Very cool Hapkido video!!

dvcochran

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Here, I'll give you guys the official history of American Karate......

A bunch of guys got together and figured out a way to fight and exercise and taught it to other people.

Throughout the years various people improved on it and others added a liberal amount of bullship to it.

Some opened halls where it was sold to others.......and where the term Caveat Emptor raised it's old Latin head for the umpteenth time.

Of course, that's only American Karate. I'm sure it's a different story for all the other arts.
They probably didn't use the word umpteenth.
Caveat Emptor are words to live by.
 

Gweilo

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Sounds like an interesting experience. I would caution anyone contemplating such an adventure to check the reputation of such a school. Unfortunately, as with all martial arts, not every teacher who wishes to start a new kwan, wishes to advance the art as much as some other motive.

I agree, my teacher introduced me to a Korean gentleman at a training weekend for black belts and above, I had mentioned to my teacher I was interested in going to Korea, at the training session, the gentleman from Korea trained with me, talked to me, at the end of the weekend end, he informed me that he would write a recommendation letter for me, several months later, I received the invite to go to Korea, along with a letter of introduction. I cannot remember the Korean gentleman's name, but the person I trained under in Korea was a gentleman called Kim Nam Jae. So I will amend my statement, if you get the chance to go to the country of origin, through your federation, then grab it with both hands.
 

Gweilo

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They probably didn't use the word umpteenth.

I thought only posh British used the word umpteenth, do you drink tea from a porcelain cup, with your pinky finger sticking out?.
 

Gerry Seymour

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I agree, my teacher introduced me to a Korean gentleman at a training weekend for black belts and above, I had mentioned to my teacher I was interested in going to Korea, at the training session, the gentleman from Korea trained with me, talked to me, at the end of the weekend end, he informed me that he would write a recommendation letter for me, several months later, I received the invite to go to Korea, along with a letter of introduction. I cannot remember the Korean gentleman's name, but the person I trained under in Korea was a gentleman called Kim Nam Jae. So I will amend my statement, if you get the chance to go to the country of origin, through your federation, then grab it with both hands.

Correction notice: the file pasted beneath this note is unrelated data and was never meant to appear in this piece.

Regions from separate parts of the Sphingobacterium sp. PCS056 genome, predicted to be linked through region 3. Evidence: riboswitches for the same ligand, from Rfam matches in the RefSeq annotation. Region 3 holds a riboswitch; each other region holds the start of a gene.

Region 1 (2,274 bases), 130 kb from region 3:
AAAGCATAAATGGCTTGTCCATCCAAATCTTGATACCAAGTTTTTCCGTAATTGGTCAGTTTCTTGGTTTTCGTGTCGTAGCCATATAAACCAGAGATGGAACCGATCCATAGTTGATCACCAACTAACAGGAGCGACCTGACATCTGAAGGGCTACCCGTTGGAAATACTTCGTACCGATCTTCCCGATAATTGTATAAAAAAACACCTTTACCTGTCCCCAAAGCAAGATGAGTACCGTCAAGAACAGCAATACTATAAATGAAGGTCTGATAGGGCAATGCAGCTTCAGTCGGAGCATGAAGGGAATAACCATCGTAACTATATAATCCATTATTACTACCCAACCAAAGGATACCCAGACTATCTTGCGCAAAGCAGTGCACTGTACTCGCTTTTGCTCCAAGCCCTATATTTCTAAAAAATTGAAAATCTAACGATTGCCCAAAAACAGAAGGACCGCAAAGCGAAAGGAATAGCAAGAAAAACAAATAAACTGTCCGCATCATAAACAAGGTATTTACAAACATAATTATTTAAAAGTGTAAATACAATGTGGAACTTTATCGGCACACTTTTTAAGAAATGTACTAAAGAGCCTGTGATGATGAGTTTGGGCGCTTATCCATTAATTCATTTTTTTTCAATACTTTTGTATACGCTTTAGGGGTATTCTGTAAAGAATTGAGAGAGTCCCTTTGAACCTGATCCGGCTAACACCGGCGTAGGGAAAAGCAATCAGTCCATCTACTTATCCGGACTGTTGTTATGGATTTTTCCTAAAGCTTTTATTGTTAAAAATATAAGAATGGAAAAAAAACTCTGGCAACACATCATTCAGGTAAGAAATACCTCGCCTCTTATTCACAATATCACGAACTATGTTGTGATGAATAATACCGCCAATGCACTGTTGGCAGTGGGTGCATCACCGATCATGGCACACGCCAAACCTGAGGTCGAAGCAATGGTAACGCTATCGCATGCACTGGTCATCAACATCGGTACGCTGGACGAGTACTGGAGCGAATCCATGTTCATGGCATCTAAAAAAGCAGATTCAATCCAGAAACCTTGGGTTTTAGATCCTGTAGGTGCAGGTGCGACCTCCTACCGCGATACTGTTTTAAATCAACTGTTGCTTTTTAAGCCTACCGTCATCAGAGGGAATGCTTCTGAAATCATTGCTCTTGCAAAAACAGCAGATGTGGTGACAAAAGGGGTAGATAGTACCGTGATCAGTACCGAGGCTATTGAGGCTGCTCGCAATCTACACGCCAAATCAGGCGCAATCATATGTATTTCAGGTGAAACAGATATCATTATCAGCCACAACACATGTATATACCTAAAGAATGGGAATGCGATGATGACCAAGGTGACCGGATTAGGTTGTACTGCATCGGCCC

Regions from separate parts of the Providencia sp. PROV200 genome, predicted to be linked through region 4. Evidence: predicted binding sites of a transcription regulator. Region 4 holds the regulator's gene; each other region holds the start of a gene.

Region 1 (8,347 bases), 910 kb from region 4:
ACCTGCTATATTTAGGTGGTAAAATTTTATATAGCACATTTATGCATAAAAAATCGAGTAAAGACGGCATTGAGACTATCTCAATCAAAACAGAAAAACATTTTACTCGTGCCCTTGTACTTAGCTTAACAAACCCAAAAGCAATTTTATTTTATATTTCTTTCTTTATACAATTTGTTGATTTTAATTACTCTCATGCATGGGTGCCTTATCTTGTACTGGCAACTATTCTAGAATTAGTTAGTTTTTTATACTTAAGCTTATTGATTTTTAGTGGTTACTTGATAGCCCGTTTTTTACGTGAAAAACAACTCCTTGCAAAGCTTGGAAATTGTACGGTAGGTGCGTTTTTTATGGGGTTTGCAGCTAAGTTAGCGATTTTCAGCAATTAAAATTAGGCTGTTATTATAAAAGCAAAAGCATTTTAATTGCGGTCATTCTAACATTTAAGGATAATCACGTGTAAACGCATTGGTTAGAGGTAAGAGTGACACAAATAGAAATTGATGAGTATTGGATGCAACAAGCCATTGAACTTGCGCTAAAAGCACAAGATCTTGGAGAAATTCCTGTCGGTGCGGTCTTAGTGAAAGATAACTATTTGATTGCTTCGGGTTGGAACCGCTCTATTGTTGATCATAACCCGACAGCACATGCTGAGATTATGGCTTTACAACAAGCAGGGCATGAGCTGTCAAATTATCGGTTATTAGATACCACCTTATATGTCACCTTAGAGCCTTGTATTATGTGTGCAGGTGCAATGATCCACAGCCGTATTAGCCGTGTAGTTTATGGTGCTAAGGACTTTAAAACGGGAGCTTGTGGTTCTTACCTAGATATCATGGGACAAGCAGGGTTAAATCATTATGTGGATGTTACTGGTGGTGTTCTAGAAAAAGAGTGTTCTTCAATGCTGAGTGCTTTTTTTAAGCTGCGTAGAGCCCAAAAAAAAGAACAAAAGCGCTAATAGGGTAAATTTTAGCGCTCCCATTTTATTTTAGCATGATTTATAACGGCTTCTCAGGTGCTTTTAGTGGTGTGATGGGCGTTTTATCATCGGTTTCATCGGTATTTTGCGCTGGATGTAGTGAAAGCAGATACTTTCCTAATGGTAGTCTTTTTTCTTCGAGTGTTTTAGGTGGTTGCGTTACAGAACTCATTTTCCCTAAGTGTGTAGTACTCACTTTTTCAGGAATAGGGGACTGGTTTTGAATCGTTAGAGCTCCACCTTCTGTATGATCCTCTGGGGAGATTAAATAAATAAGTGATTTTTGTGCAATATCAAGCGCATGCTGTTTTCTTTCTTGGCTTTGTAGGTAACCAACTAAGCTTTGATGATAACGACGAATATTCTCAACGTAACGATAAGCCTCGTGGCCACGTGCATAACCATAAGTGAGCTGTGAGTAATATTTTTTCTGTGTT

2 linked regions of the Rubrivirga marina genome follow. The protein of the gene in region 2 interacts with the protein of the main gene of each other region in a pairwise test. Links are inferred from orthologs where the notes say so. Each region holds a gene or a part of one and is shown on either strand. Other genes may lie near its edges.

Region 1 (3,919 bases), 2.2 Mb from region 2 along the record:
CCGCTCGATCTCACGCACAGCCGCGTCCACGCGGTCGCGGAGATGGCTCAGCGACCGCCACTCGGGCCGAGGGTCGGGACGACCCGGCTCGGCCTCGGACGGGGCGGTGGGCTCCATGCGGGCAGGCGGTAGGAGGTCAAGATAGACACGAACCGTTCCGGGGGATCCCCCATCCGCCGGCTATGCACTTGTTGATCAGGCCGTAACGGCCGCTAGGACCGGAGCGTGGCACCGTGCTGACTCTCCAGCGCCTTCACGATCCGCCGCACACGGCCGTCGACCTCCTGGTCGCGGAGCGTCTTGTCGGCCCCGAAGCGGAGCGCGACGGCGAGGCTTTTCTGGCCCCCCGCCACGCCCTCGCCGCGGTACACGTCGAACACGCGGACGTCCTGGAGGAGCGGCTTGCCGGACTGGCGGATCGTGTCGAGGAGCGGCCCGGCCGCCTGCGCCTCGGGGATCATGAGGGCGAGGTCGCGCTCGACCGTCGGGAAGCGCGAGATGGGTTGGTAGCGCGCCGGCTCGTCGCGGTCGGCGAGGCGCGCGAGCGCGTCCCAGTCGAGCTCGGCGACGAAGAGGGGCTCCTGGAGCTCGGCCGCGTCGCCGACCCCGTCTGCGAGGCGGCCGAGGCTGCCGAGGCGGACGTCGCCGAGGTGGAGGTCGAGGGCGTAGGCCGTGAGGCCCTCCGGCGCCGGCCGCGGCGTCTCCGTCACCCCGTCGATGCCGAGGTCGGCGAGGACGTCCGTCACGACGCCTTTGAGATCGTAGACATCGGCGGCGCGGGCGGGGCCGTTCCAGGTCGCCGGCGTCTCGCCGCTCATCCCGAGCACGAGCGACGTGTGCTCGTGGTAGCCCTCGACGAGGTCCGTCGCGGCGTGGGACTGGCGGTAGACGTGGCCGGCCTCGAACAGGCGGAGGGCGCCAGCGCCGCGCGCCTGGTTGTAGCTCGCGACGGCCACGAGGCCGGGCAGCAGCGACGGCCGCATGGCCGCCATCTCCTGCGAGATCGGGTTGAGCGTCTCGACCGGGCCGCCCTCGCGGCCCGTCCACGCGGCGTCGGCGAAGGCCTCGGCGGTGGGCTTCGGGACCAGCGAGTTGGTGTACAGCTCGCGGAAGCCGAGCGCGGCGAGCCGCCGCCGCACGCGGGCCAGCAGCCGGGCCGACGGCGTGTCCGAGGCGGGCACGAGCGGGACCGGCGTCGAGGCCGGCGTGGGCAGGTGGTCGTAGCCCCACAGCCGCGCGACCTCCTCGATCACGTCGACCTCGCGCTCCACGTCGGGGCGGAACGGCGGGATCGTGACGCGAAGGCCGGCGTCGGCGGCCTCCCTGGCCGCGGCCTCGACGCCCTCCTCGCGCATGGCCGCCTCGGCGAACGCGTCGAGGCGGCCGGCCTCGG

I don't think there's anything special about training in the country of origin, from an intensity standpoint, or even necessarily from a depth of understanding. In some cases, there is greater depth of understanding (higher concentration of highly experienced practitioners) and in other cases there's just more adherence to the traditional methods (which may be good or may not). And intensity can vary by culture (which may favor the country of origin or not) and by school/instructor.
 

Gweilo

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I don't think there's anything special about training in the country of origin, from an intensity standpoint, or even necessarily from a depth of understanding. In some cases, there is greater depth of understanding (higher concentration of highly experienced practitioners) and in other cases there's just more adherence to the traditional methods (which may be good or may not). And intensity can vary by culture (which may favor the country of origin or not) and by school/instructor.

Quite simply put, exposure leads to contamination, would be my answer to your post, in the UK at the time of my training, Hapkido was not, and still is not well known, so there was a lack of quality instructors, going to Korea changed my fundamental approach to what was possible, and how to achieve it, they say seeing is believing, but knowing and doing is a whole new ball game. However, attending Hapkido seminars in the USA, under high ranking Koreans who had emigrated there, was equally as educational, so I will agree with you.
 

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Quite simply put, exposure leads to contamination, would be my answer to your post, in the UK at the time of my training, Hapkido was not, and still is not well known, so there was a lack of quality instructors, going to Korea changed my fundamental approach to what was possible, and how to achieve it, they say seeing is believing, but knowing and doing is a whole new ball game. However, attending Hapkido seminars in the USA, under high ranking Koreans who had emigrated there, was equally as educational, so I will agree with you.
I'm not sure I understand the "exposure leads to contamination" comment. Can you clarify that?
 

Gweilo

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I'm not sure I understand the "exposure leads to contamination" comment. Can you clarify that?

Yes, it's a saying we have that means, when we are exposed to a way of training in my example, it has a habit of influencing us. You may found it used as an expression when a child starts to hang around with the wrong crowd, the more time spent with these people, the more their ways influence.
 

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Yes, it's a saying we have that means, when we are exposed to a way of training in my example, it has a habit of influencing us. You may found it used as an expression when a child starts to hang around with the wrong crowd, the more time spent with these people, the more their ways influence.